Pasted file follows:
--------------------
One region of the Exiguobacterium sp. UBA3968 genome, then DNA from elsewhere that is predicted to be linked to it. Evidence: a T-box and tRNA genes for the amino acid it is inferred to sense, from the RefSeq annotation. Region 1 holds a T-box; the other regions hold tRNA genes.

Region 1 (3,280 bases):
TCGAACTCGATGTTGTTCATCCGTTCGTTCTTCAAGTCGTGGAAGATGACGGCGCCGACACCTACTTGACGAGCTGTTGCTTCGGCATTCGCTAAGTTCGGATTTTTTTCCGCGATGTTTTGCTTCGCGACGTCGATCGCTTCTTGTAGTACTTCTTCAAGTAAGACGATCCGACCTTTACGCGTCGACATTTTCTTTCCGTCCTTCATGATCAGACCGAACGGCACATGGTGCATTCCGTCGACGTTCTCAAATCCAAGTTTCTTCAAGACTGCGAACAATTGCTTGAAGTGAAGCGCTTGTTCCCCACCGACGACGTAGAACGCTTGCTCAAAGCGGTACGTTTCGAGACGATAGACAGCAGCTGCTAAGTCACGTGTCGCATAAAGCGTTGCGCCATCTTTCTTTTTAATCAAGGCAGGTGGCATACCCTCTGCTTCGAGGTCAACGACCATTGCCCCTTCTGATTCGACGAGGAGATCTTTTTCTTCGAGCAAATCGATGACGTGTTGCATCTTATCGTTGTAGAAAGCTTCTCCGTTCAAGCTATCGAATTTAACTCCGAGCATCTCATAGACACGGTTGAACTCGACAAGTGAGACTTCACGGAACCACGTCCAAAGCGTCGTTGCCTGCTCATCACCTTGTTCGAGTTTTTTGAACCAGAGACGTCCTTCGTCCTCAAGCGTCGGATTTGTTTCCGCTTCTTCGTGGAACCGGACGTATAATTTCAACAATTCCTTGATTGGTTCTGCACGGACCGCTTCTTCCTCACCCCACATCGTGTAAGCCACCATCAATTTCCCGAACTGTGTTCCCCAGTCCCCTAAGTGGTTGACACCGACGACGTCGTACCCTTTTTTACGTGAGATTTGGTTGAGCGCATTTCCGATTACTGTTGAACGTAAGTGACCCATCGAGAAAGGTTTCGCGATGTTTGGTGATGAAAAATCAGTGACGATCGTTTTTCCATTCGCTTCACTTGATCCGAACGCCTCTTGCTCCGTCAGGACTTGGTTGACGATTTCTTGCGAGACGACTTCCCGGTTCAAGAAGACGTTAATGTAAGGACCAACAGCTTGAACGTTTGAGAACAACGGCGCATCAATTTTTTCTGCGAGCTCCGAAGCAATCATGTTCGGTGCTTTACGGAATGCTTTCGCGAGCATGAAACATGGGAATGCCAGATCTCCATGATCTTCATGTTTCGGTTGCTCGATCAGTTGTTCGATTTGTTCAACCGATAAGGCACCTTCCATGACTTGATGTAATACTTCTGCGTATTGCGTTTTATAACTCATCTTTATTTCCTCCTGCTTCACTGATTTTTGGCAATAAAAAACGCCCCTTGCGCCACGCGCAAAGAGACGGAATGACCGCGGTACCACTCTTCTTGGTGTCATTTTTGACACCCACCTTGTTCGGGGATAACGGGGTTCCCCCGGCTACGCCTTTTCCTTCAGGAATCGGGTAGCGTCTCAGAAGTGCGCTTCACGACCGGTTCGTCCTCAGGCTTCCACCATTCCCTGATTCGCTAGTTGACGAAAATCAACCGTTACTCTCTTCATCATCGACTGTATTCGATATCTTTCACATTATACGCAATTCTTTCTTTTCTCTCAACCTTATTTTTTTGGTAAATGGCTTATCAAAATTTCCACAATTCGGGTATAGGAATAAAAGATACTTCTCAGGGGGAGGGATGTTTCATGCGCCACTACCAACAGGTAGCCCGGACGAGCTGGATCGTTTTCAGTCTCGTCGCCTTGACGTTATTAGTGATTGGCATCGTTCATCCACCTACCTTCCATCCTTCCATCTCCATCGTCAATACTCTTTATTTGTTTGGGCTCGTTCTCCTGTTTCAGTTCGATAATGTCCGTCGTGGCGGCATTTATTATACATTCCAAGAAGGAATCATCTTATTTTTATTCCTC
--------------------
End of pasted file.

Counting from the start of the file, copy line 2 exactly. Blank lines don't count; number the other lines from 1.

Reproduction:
Region 1 (3,280 bases):